Powell goes solo against big odds

Secretary of state in daunting quest for Mideast truce

`It's a defining moment'

Politically delicate decisions could test Bush support

April 06, 2002|By Mark Matthews | Mark Matthews,SUN NATIONAL STAFF

WASHINGTON - When he flies to the Middle East next week, Colin L. Powell will face his most formidable mission yet, one that will require him to summon every last reserve of his diplomatic agility and personal charm.

The task of halting 18 months of fighting between Israelis and Palestinians will put to the test Powell's enormous public stature, which many once thought could propel him to the presidency.

It will also measure his resolve, as well as Powell's ability to keep President Bush fully behind him as he makes politically delicate decisions.

And it will go a long way toward defining his tenure as Bush's secretary of state.

Since becoming America's top diplomat, Powell has seldom had the global spotlight on him alone or assumed a role that will shape how history will view him.

During the first seven months of the war on terrorism, most world attention focused on Bush or on Defense Secretary Donald H. Rumsfeld.

Until now. Powell's trip to the Middle East is largely a solo mission, one that will be subject to criticism whatever he does or does not do.

"It certainly is going to be watched with great scrutiny," a senior State Department official said.

"It's a defining moment."

Few secretaries of state have triumphed in the Middle East. Henry A. Kissinger brokered lasting truces between Israel and its Arab foes after the 1973 war. Cyrus R. Vance negotiated the Israeli-Egyptian Camp David accords in 1979. And James A. Baker III arranged the Madrid peace conference in 1991.

More often, secretaries have been drawn into prolonged and tiring spasms of shuttle diplomacy that distract their attention from other pressing problems and that yield little.

So intractable is the 50-year conflict between Israelis and Palestinians that few are likely to assign all the blame to Powell personally if he fails.

But the risks of failure for the United States and its interests in the region are daunting.

Israel, a country with which the United States has a unique attachment, could sink deeper into a cycle of bloodshed and terror.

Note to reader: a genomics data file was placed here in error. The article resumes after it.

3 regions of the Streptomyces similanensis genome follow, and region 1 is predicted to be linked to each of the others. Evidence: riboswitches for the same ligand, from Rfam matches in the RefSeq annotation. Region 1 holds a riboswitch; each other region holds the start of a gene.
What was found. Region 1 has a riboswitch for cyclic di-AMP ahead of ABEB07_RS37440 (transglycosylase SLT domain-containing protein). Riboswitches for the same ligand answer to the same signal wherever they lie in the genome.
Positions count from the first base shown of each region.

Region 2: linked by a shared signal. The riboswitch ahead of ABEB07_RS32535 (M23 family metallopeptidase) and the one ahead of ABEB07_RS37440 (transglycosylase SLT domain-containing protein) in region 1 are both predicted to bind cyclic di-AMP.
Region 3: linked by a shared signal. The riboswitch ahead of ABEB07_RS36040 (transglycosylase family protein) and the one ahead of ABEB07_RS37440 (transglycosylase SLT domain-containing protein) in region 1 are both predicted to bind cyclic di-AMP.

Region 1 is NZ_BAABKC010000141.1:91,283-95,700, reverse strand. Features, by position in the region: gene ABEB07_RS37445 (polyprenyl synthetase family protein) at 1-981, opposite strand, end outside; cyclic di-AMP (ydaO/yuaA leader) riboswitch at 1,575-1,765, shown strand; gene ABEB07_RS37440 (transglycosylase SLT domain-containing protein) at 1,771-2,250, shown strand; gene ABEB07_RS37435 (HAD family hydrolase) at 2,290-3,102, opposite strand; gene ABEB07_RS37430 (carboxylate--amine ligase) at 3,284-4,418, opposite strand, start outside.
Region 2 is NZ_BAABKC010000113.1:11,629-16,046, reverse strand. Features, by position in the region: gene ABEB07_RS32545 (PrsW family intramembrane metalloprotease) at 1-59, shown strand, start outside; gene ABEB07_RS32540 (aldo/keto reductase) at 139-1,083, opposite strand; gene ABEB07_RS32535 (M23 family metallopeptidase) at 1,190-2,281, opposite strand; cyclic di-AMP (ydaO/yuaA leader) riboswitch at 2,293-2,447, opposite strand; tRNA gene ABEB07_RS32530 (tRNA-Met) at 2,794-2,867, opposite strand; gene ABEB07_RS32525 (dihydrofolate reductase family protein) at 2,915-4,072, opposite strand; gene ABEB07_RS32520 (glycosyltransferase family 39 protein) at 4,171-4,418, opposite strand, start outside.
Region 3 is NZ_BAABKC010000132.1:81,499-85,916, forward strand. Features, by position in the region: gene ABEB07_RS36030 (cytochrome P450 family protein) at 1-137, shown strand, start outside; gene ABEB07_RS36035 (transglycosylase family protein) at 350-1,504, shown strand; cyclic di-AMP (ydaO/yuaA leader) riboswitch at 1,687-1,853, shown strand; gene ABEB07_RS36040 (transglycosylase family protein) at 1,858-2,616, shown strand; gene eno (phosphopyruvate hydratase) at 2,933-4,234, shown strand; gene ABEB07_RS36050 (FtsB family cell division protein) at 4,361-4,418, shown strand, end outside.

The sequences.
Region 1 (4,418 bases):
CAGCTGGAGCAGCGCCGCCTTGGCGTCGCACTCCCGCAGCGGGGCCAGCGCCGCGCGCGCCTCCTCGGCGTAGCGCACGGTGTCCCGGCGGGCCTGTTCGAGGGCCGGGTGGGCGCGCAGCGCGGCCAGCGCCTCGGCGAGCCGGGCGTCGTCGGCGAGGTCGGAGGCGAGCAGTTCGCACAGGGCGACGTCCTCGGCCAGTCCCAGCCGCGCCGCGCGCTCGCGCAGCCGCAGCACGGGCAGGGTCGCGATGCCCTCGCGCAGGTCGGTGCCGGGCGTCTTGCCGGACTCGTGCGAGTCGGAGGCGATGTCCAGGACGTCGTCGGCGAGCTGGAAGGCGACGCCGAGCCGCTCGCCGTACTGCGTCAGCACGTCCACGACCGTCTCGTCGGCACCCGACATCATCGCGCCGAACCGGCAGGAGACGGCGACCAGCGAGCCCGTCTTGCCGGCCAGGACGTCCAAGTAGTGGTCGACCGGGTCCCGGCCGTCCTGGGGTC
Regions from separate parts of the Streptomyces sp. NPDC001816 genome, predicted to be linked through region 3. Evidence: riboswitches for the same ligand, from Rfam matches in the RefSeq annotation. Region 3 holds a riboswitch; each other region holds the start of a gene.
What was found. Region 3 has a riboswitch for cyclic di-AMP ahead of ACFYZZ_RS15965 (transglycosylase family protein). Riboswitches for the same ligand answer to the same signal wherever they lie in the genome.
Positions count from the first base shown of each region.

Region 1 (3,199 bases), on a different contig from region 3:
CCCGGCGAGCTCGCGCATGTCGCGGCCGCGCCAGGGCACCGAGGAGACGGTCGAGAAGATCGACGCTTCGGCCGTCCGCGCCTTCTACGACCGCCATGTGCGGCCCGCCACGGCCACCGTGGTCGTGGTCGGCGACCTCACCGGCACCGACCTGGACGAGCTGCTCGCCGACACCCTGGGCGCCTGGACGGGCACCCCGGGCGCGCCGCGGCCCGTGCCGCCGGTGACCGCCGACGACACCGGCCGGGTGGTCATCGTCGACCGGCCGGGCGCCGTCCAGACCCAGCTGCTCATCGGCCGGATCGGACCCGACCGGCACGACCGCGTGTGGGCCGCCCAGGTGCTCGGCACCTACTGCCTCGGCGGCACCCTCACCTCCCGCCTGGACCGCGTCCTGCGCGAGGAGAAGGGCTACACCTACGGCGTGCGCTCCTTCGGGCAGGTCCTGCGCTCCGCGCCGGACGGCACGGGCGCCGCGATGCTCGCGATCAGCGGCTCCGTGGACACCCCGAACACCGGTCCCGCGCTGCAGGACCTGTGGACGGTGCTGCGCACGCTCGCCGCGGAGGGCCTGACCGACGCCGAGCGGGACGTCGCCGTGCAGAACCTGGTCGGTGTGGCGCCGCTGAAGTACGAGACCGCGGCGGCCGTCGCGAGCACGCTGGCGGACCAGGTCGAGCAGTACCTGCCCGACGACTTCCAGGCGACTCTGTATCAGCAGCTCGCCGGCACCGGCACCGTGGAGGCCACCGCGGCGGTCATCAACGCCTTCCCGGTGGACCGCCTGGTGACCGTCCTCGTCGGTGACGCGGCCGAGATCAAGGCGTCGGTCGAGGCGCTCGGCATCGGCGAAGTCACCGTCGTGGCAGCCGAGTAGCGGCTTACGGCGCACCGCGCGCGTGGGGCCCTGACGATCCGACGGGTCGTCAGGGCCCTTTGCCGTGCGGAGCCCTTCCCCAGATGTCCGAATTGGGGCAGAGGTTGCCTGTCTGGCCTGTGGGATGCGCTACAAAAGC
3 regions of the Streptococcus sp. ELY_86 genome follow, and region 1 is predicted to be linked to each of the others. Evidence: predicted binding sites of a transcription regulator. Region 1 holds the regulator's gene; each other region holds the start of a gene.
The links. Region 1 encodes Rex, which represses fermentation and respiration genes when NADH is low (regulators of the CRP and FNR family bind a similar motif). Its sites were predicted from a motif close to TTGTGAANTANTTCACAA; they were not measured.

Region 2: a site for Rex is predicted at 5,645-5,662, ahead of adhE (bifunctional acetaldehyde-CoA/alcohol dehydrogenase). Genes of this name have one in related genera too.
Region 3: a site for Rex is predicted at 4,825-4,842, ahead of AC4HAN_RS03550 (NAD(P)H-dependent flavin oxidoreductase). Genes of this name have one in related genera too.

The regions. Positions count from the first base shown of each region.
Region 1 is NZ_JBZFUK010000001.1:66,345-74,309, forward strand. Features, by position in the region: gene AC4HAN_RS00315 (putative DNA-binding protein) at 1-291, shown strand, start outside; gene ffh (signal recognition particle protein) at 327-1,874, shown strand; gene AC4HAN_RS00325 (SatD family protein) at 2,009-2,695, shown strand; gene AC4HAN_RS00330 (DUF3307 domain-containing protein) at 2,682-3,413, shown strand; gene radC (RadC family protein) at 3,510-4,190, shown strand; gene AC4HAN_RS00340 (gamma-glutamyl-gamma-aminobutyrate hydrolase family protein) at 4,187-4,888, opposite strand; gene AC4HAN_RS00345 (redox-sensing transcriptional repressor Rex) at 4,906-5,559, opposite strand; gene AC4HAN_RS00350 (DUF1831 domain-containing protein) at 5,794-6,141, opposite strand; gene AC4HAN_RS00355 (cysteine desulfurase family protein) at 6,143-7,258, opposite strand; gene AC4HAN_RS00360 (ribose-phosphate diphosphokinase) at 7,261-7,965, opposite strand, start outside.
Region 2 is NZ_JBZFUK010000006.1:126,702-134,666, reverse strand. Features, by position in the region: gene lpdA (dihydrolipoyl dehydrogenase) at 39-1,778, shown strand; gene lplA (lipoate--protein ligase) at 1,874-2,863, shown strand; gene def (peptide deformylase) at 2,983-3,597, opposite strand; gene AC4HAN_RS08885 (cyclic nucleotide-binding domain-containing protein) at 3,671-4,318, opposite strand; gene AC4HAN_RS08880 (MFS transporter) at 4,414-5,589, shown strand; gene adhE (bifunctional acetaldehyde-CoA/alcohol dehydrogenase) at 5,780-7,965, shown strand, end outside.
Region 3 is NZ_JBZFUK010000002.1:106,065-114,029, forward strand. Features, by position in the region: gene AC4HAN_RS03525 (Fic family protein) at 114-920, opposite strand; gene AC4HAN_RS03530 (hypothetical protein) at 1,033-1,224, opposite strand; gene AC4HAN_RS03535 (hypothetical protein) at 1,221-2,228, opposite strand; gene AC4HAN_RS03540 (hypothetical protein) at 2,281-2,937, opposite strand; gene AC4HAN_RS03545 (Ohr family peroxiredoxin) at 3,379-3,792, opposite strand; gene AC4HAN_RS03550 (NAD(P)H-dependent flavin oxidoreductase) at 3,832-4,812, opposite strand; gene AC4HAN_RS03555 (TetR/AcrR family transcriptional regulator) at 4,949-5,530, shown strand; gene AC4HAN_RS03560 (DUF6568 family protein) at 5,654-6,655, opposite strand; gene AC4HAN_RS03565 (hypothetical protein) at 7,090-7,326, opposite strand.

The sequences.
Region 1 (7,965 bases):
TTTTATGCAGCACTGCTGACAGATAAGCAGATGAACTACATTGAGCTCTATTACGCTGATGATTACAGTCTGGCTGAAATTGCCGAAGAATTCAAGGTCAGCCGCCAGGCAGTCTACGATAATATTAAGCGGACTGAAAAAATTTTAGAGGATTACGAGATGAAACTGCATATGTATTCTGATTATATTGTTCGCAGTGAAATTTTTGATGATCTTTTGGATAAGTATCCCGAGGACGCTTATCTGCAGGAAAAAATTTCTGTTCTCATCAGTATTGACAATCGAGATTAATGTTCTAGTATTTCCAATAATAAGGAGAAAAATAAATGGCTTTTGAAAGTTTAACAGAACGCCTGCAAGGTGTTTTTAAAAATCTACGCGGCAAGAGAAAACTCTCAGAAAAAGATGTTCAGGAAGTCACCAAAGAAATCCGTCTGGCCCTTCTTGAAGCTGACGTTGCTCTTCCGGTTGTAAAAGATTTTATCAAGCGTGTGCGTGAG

The resulting instability could spread elsewhere in the heavily armed region, weakening America's Arab allies and sending shock waves through oil markets.

Powell enjoys public approval ratings of more than 80 percent, having retained much of the glamour that surrounded him as the successful chairman of the Joint Chiefs of Staff during the Persian Gulf war of 1991.

He also remains one of Washington's most able public communicators.

But his record as secretary has been mixed. During the first eight months of the Bush presidency, he appeared to lose as many internal policy battles as he won.

He also absorbed much of the heat for the widespread view around the world that Bush was cultivating a "unilateralist" go-it-alone foreign policy.

Powell did achieve success for a period after the Sept. 11 attacks. He pulled much of the Muslim and Arab world into a coalition to fight terrorism, and he won at least tacit support from most countries in the region for the war to topple the Taliban and root out al-Qaida terrorists in Afghanistan.

The Middle East, however, has remained a source of unending frustration.

"It has been the most arduous issue of the last 14 months for him," a top Powell aide said yesterday.

His first two trips to the region did little to subdue the violence that was already raging when the Bush administration began.

Visiting the Middle East in June, Powell backpedaled on a U.S. offer of outside monitors sought by Palestinians after Prime Minister Ariel Sharon of Israel objected.

By now, hundreds more have died on both sides. Hatred, grief and hopelessness have mounted, and many in the region have lost faith in America's role as an honest broker.

In the wake of a rash of suicide bombings and Israel's aggressive military offensive, the Israelis and Palestinians seem farther apart than ever.

"It's a very tough challenge," said Samuel Lewis, a former ambassador to Israel.

Powell will leave Washington tomorrow.

Stopping first in Madrid and then moving to Arab capitals, Powell will try to enlist European allies, Egypt, Jordan and Saudi Arabia in pressing the Palestinians to halt terrorist attacks against Israelis - particularly suicide attacks.

He will also urge them to build on the Arab League's offer to Israel of peace, normal relations and recognition in exchange for territory.

Israel is expected to make at least a partial withdrawal from the West Bank before he arrives.

But Powell could become trapped in detailed negotiations over a complete pullback from all the West Bank cities that Israel recently reoccupied and in trying to persuade the Palestinian Authority to act boldly to halt terror attacks and to crack down on militants.

And Powell's efforts, like those of many before him, could be set back by another devastating attack.

The secretary of state has held out the threat of avoiding Yasser Arafat altogether, as leverage to persuade the Palestinian leader to cooperate.

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